“There’s nothing official that I know [saying] the burrito was discovered here, but every Juarense knows that we are the cradle of the burrito, and that’s all that matters,” said Badillo.

“Sonora makes big tasty flour tortillas, but burritos began here,” he said.

Whatever version you believe, the fact is burritos have gone trendy, which also means expensive. Chipotle, along with other Mexican food chains, even adopted a National Burrito Day, making the burrito even more popular.

Across Ciudad Juárez, there’s almost no corner where you can’t find a burrito shop or stand. Burrito restaurants have names like Crisostomo, El Tony, Aquimichu, Robles, El Reprobado, Junior, Tio Chepe, Punto y Coma, and on and on.

Who makes the best burrito in Juárez? There’s no easy answer, said Pati Jinich, chef, cookbook author and host of the public television series Pati’s Mexican Table.

“In my experience with burritos,” she said, “I have found that although I really like burritos on both sides of the border, there’s just something about the taste of burritos south of the border.” Tortilla is key, she said, but not just any tortilla. It must be flour tortillas.

“Everything in a burrito has to be able to stand on its own,” Jinich said. “So the tortilla has to be beautiful, pliable. It has to be heated and almost toasted before the burrito is assembled.”

Flour tortillas date back hundreds of years to the Spanish cultivation of wheat in Mexico, Romo said. The word “burrito” wasn’t used, but Romo said that American travelers to the Texas borderland first reported in the 1850s that Mexican vaqueros used a small mortar to grind wheat flour for tortillas.

During World War II, migrant workers, known as braceros, took the burrito tradition with them to the U.S., Romo said. Over time, Americans too fell in love with the simple and tasty burrito. Soon, shops popped up all over Southern California, Chicago and beyond.

Fond memories

Burritos Centenario was part of a vibrant neighborhood popular with Americans. The tourists came to visit the mercado, get a haircut or visit a seamstress.

Musicians stood outside and serenaded tourists. One struggling musician, Alberto Aguilera, sang in some of the bars. He later became Mexico’s biggest sensation, Juan Gabriel. After concerts, Badillo said, the singer would send his gardener to buy dozens of burritos to be delivered to his house a few blocks down the street.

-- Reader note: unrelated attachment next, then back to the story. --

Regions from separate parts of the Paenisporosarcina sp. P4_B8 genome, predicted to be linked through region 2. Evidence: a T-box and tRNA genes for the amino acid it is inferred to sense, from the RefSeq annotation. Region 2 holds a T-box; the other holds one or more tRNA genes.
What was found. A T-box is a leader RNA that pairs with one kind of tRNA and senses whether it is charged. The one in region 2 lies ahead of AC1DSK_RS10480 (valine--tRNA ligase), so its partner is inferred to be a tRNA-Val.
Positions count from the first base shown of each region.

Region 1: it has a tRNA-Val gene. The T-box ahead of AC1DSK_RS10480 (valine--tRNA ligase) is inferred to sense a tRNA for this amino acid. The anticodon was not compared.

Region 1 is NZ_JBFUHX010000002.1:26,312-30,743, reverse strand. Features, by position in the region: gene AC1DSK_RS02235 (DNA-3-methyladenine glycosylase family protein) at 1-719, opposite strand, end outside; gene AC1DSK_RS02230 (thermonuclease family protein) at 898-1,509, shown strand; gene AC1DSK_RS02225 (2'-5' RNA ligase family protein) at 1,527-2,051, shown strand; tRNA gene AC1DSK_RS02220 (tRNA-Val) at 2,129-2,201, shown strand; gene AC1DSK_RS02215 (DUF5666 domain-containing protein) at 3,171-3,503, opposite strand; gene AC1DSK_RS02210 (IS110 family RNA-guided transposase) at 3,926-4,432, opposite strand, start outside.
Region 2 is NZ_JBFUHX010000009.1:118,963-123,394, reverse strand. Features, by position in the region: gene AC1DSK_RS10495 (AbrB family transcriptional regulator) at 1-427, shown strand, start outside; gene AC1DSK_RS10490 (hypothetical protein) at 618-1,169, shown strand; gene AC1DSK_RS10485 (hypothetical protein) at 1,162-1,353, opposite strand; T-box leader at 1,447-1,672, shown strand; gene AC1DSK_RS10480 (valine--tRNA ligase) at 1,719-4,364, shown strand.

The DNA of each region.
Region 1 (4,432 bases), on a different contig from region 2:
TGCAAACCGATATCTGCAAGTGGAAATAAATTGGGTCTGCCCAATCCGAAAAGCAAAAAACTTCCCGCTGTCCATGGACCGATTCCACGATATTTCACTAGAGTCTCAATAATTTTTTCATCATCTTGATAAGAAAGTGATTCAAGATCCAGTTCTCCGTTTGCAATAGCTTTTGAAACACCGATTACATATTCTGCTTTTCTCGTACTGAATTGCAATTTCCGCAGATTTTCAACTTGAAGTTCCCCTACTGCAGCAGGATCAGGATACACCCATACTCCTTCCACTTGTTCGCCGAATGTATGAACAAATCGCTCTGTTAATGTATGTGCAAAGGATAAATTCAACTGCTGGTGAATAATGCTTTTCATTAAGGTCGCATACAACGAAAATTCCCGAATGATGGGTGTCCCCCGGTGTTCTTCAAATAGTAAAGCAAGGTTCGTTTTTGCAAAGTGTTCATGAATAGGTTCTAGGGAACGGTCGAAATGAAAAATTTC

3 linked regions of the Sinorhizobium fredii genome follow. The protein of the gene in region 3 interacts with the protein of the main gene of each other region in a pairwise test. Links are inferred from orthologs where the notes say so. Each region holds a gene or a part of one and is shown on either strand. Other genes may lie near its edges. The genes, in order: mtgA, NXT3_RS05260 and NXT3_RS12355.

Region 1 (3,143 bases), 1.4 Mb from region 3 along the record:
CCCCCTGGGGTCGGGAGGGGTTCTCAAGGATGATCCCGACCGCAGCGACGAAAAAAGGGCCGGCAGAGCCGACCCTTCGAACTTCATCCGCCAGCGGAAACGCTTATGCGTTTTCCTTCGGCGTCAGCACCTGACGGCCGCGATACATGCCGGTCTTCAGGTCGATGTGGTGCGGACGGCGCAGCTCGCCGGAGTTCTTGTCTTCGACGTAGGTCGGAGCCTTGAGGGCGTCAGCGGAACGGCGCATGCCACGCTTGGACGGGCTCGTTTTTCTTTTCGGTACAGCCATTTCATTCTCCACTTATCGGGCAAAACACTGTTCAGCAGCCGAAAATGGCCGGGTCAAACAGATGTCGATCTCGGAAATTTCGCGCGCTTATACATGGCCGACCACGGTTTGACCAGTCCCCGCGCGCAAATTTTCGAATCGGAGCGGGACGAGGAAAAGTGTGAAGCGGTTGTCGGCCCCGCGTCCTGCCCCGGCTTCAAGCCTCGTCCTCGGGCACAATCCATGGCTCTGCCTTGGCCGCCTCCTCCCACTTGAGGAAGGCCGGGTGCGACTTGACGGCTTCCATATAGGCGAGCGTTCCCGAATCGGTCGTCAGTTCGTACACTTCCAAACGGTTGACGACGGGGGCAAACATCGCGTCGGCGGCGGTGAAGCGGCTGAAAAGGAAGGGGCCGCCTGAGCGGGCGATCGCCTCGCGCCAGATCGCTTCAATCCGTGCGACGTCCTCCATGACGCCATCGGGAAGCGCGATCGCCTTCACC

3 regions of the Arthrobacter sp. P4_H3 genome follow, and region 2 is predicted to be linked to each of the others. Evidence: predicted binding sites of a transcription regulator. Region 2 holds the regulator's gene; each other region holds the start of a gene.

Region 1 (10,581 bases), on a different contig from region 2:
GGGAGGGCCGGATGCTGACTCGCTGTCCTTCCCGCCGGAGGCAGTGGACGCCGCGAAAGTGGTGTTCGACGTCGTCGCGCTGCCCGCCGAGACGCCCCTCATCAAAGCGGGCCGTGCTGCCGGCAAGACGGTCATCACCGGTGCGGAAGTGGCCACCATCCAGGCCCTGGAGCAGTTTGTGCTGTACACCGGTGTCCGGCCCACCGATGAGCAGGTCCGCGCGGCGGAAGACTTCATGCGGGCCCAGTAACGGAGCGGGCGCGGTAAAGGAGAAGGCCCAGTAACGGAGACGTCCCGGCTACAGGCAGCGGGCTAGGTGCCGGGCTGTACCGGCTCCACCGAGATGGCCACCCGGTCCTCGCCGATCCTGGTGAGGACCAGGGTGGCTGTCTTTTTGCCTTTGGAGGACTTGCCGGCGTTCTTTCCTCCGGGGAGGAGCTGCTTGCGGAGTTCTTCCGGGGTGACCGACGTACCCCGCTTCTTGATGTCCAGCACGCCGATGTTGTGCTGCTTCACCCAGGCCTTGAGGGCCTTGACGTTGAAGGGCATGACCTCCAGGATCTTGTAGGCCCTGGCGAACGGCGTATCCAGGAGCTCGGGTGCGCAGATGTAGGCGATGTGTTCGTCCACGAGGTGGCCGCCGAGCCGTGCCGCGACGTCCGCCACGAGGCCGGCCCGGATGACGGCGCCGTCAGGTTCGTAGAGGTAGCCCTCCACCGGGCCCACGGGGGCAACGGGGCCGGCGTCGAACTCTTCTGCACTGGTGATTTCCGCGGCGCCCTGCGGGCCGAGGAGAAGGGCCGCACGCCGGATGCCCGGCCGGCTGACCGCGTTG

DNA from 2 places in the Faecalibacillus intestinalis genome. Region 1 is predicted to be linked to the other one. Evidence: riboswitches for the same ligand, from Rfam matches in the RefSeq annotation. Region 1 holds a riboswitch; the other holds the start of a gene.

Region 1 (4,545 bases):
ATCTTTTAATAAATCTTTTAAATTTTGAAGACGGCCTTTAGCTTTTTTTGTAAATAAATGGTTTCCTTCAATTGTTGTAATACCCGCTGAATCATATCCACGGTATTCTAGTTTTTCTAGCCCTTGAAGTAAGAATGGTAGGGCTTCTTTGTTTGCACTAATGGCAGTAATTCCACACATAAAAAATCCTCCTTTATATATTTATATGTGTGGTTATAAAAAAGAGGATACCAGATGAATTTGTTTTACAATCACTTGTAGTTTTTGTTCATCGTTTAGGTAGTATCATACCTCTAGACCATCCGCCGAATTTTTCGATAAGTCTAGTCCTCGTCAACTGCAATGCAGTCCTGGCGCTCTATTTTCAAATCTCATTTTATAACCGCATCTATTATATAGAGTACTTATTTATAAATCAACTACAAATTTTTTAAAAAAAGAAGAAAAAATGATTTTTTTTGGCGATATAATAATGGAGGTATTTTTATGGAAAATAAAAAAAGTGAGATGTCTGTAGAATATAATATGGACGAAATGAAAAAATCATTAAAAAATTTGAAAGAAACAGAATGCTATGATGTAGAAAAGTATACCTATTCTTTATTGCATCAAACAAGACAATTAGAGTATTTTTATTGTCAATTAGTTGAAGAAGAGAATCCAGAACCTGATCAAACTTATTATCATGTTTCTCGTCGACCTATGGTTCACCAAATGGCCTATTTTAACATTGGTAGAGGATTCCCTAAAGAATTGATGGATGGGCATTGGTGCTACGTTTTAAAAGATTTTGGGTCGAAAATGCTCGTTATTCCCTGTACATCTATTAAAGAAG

Recently, Badillo grew nostalgic and said, “All gone now, just fond memories.” The area where he grew up as a child is a victim of neglect, “abandoned” by the city and overrun by organized crime. Nowadays, migrants from around the world walk by, finding shelter or work.

Across the street is Burritos El Compa, whose owner, Alfonso “Poncho” Olivares Muruato, once worked alongside Badillo’s grandfather, Don Eugenio. He opened his burrito shop in 1973. Both insist they’re friendly.

“Is it a burrito war? Each has its own loyal clientele,” said Veronica Olivares, a daughter who along with some of her siblings runs Burritos El Compa. “Competition is good.”

“It’s only fitting,” said Badillo, “That two burrito places remain standing. We represent the past and future.”

As for exporting burritos to Dallas, or anywhere in the U.S., Badillo said he’s focused on spreading burrito tradition throughout Mexico, including Mexico City and Guadalajara.

Americans “don’t deserve the original,” he said. “Burritos are and will always be from Juárez. They taste better here. Besides, why go [to the U.S.] when so many of our paisanos, the first thing they do when they cross [back into Mexico], or are deported, is come here and chow down a burrito?”

Source: dallasnews